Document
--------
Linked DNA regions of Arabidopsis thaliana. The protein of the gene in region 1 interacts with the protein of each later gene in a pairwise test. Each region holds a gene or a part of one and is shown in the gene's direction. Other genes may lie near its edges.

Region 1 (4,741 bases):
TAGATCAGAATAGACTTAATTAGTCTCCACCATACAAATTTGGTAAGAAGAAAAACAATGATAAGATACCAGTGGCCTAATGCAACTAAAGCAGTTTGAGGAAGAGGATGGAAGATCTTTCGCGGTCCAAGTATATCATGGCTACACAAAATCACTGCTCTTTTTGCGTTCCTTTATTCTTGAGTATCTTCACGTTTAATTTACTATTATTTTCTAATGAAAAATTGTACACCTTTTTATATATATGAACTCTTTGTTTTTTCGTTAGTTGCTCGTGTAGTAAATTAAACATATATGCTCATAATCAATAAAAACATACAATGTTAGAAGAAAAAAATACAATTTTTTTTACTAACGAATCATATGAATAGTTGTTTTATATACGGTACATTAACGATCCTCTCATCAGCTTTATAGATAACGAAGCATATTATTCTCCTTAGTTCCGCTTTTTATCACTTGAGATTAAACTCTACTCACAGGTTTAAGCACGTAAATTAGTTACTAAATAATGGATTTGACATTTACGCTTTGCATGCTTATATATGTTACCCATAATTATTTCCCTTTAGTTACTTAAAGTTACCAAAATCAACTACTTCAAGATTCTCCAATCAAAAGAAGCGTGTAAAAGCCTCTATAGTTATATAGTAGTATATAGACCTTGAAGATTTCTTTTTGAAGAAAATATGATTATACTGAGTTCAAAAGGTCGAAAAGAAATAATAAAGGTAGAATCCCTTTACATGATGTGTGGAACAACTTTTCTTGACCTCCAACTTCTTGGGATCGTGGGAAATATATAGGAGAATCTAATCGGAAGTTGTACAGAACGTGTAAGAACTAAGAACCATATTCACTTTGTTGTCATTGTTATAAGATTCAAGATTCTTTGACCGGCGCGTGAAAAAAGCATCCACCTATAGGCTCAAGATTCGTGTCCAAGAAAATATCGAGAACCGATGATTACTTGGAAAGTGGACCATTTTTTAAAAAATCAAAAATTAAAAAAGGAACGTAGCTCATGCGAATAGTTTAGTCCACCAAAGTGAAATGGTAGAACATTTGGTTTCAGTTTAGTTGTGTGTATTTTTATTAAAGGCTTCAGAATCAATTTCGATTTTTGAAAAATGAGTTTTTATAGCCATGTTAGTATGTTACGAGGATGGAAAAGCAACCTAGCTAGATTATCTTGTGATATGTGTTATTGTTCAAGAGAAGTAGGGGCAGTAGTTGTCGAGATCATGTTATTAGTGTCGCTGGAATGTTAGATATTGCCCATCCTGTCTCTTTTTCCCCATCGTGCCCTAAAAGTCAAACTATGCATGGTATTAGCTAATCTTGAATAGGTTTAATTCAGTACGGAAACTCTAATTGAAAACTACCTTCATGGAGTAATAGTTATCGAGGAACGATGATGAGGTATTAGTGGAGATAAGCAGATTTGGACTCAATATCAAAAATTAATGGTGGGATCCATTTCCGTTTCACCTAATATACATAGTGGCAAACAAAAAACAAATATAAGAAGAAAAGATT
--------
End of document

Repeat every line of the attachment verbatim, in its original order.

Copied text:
Linked DNA regions of Arabidopsis thaliana. The protein of the gene in region 1 interacts with the protein of each later gene in a pairwise test. Each region holds a gene or a part of one and is shown in the gene's direction. Other genes may lie near its edges.

Region 1 (4,741 bases):
TAGATCAGAATAGACTTAATTAGTCTCCACCATACAAATTTGGTAAGAAGAAAAACAATGATAAGATACCAGTGGCCTAATGCAACTAAAGCAGTTTGAGGAAGAGGATGGAAGATCTTTCGCGGTCCAAGTATATCATGGCTACACAAAATCACTGCTCTTTTTGCGTTCCTTTATTCTTGAGTATCTTCACGTTTAATTTACTATTATTTTCTAATGAAAAATTGTACACCTTTTTATATATATGAACTCTTTGTTTTTTCGTTAGTTGCTCGTGTAGTAAATTAAACATATATGCTCATAATCAATAAAAACATACAATGTTAGAAGAAAAAAATACAATTTTTTTTACTAACGAATCATATGAATAGTTGTTTTATATACGGTACATTAACGATCCTCTCATCAGCTTTATAGATAACGAAGCATATTATTCTCCTTAGTTCCGCTTTTTATCACTTGAGATTAAACTCTACTCACAGGTTTAAGCACGTAAATTAGTTACTAAATAATGGATTTGACATTTACGCTTTGCATGCTTATATATGTTACCCATAATTATTTCCCTTTAGTTACTTAAAGTTACCAAAATCAACTACTTCAAGATTCTCCAATCAAAAGAAGCGTGTAAAAGCCTCTATAGTTATATAGTAGTATATAGACCTTGAAGATTTCTTTTTGAAGAAAATATGATTATACTGAGTTCAAAAGGTCGAAAAGAAATAATAAAGGTAGAATCCCTTTACATGATGTGTGGAACAACTTTTCTTGACCTCCAACTTCTTGGGATCGTGGGAAATATATAGGAGAATCTAATCGGAAGTTGTACAGAACGTGTAAGAACTAAGAACCATATTCACTTTGTTGTCATTGTTATAAGATTCAAGATTCTTTGACCGGCGCGTGAAAAAAGCATCCACCTATAGGCTCAAGATTCGTGTCCAAGAAAATATCGAGAACCGATGATTACTTGGAAAGTGGACCATTTTTTAAAAAATCAAAAATTAAAAAAGGAACGTAGCTCATGCGAATAGTTTAGTCCACCAAAGTGAAATGGTAGAACATTTGGTTTCAGTTTAGTTGTGTGTATTTTTATTAAAGGCTTCAGAATCAATTTCGATTTTTGAAAAATGAGTTTTTATAGCCATGTTAGTATGTTACGAGGATGGAAAAGCAACCTAGCTAGATTATCTTGTGATATGTGTTATTGTTCAAGAGAAGTAGGGGCAGTAGTTGTCGAGATCATGTTATTAGTGTCGCTGGAATGTTAGATATTGCCCATCCTGTCTCTTTTTCCCCATCGTGCCCTAAAAGTCAAACTATGCATGGTATTAGCTAATCTTGAATAGGTTTAATTCAGTACGGAAACTCTAATTGAAAACTACCTTCATGGAGTAATAGTTATCGAGGAACGATGATGAGGTATTAGTGGAGATAAGCAGATTTGGACTCAATATCAAAAATTAATGGTGGGATCCATTTCCGTTTCACCTAATATACATAGTGGCAAACAAAAAACAAATATAAGAAGAAAAGATT